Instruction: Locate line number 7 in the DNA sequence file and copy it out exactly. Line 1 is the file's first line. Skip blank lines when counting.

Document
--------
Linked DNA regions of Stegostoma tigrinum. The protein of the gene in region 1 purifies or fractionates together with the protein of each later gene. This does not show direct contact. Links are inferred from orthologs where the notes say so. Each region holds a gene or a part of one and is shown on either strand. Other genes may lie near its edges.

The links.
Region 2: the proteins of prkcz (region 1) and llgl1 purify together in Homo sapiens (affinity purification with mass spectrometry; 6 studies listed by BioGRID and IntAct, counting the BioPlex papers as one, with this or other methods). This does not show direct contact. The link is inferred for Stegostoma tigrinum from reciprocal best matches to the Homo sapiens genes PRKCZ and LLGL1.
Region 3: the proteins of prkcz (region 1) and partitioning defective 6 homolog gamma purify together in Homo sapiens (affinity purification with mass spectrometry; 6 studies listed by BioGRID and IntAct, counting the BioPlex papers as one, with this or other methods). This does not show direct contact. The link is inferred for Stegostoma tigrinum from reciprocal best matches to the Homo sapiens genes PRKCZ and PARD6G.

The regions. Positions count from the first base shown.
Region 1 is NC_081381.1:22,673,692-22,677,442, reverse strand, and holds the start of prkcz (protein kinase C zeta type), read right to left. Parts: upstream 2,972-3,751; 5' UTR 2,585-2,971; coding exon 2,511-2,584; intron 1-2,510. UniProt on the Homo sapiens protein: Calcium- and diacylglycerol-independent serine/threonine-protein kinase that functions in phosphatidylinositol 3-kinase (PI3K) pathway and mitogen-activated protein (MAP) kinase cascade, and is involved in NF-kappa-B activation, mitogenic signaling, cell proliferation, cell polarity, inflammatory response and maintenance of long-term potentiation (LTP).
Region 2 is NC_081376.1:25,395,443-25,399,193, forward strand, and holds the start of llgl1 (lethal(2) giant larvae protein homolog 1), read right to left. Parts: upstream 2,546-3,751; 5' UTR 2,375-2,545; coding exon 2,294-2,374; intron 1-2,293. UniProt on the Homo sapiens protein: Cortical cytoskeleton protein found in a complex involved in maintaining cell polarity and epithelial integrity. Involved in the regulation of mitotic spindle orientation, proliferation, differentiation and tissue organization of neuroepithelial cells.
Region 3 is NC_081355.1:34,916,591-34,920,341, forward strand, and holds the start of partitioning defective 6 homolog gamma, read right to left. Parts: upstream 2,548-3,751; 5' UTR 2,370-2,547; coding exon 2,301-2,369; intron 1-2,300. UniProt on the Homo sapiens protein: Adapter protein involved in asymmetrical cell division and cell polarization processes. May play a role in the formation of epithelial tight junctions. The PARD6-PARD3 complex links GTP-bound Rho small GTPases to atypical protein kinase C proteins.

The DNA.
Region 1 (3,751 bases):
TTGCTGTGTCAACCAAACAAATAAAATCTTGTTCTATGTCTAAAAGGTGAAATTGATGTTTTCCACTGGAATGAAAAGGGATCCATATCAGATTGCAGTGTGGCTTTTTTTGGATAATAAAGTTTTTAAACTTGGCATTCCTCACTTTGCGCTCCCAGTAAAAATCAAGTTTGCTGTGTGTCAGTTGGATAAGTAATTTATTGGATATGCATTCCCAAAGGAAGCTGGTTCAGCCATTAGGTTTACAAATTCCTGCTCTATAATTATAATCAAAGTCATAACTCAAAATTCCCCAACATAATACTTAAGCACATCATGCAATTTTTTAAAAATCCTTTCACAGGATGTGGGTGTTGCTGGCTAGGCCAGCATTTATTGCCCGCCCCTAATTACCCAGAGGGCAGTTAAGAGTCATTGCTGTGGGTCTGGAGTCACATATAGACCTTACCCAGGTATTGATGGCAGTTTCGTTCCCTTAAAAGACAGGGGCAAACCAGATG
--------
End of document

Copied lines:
Region 2 is NC_081376.1:25,395,443-25,399,193, forward strand, and holds the start of llgl1 (lethal(2) giant larvae protein homolog 1), read right to left. Parts: upstream 2,546-3,751; 5' UTR 2,375-2,545; coding exon 2,294-2,374; intron 1-2,293. UniProt on the Homo sapiens protein: Cortical cytoskeleton protein found in a complex involved in maintaining cell polarity and epithelial integrity. Involved in the regulation of mitotic spindle orientation, proliferation, differentiation and tissue organization of neuroepithelial cells.